SYDNEY: Australians place greater trust in business than the global average, according to local results of a worldwide survey, and they trust technology firms most of all.
While trust in business globally fell to 54% this year, the Edelman Global Trust Barometer report found Australia bucked the trend and was one of nine countries to report an increase in trust in business from 43% last year to 56%, AdNews reported
The same proportion also expressed trust in government, significantly ahead of the global average of 44%, the PR consultancy found, although only 40% trust Australian government leaders to tell the truth.
Mirroring the views of respondents in the other 26 countries surveyed (27,000 people in total), Australians also rated technology brands as the most trusted.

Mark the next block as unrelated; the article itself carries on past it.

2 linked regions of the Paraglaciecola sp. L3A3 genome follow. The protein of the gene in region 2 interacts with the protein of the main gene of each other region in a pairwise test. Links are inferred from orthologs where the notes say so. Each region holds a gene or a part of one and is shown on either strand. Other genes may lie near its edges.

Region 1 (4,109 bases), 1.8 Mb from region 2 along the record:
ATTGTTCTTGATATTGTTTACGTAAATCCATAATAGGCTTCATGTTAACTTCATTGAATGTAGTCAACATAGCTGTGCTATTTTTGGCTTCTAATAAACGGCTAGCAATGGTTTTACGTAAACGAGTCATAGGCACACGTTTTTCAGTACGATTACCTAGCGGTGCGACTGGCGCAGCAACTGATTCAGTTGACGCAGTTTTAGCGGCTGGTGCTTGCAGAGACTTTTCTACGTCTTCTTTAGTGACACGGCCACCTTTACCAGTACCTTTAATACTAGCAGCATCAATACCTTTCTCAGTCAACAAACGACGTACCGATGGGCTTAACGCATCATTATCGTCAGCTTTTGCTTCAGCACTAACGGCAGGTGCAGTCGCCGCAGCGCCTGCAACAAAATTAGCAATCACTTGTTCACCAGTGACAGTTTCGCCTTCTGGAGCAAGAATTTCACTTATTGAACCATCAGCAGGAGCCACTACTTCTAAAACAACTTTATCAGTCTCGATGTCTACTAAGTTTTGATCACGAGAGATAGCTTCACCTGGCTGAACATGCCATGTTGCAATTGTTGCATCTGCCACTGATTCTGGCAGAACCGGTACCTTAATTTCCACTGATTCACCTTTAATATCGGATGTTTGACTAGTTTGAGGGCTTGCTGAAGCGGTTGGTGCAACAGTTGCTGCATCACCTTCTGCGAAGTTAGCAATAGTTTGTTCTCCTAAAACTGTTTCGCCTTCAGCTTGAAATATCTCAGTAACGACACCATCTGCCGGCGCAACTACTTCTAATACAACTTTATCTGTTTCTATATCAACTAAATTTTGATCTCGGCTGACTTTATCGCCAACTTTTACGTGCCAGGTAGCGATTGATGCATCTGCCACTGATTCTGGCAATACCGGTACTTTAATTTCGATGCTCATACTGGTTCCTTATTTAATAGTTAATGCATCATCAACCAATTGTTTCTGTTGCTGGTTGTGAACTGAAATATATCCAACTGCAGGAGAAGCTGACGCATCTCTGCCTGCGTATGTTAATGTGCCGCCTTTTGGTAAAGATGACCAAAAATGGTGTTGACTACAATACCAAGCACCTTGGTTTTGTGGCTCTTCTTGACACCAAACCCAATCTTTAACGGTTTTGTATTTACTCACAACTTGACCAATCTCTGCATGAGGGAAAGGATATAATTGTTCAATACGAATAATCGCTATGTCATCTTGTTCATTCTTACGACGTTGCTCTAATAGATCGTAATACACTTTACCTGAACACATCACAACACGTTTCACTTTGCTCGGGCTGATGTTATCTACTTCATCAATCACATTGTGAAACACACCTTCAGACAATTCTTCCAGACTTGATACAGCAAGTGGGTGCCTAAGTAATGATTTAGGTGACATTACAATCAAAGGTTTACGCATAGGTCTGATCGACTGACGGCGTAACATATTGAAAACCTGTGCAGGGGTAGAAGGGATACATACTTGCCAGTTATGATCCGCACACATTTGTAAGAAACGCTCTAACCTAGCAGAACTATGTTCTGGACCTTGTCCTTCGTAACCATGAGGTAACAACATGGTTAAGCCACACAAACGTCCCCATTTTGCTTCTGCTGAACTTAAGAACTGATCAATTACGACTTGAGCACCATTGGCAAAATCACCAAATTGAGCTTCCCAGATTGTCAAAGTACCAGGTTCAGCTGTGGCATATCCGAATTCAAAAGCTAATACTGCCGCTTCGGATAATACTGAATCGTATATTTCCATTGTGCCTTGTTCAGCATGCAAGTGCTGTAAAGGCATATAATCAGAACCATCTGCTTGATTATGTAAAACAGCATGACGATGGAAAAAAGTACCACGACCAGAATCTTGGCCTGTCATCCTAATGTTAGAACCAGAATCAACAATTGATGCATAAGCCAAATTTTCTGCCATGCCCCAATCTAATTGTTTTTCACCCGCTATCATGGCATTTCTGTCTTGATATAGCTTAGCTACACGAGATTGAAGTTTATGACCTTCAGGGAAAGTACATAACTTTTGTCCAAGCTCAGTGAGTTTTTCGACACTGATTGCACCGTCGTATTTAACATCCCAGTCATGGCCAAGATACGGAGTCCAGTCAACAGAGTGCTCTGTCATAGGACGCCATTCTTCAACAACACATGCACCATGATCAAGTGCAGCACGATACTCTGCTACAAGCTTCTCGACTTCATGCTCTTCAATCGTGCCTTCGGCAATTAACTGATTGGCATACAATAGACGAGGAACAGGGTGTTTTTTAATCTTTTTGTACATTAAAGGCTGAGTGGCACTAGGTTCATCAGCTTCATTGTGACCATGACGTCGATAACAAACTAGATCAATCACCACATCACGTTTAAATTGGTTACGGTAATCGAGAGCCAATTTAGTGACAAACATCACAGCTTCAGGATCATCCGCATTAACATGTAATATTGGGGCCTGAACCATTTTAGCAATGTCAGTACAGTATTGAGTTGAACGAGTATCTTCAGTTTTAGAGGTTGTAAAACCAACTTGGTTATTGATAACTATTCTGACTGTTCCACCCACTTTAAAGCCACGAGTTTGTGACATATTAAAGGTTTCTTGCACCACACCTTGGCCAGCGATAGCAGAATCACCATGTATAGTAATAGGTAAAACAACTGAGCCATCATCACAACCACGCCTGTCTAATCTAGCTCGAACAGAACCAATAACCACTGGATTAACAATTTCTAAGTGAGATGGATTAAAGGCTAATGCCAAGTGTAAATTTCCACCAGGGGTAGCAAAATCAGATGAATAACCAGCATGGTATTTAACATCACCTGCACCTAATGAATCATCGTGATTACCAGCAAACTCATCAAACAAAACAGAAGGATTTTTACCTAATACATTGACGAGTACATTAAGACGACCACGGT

Tech firms received a 73% approval rating in Australia, compared to a global average of 79%
, but the automotive sector fared less well.
Whereas automotive was the second most trusted business sector globally (at 70%), it ranked seventh in Australia, superseded by electronic manufacturing, brewing, food and drink, entertainment and consumer packaged goods.
Despite the strong showing for technology firms, Edelman Australia CEO Michelle Hutton warned them not to follow in the footsteps of the banking industry by taking their "meteoric" rise for granted.
With issues like privacy and data becoming a growing concern, she advised technology firms to engage more with consumers to avoid the same mistrust banks have received over recent years.
In a wider message for the business community, she said: "It has typically fallen under the remit of government to create the context for change. Today, people expect businesses to play a bigger role in shaping a positive future."
The report also revealed that family-owned and small to medium enterprises (SMEs) are the most trusted ventures in Australia – at 76% and 67% respectively – while only 43% expressed trust in "big business".
And only 23% of Australians said they trust Chinese businesses even though China is Australia's largest bilateral trading partner.
Data sourced from AdNews; additional content by Warc staff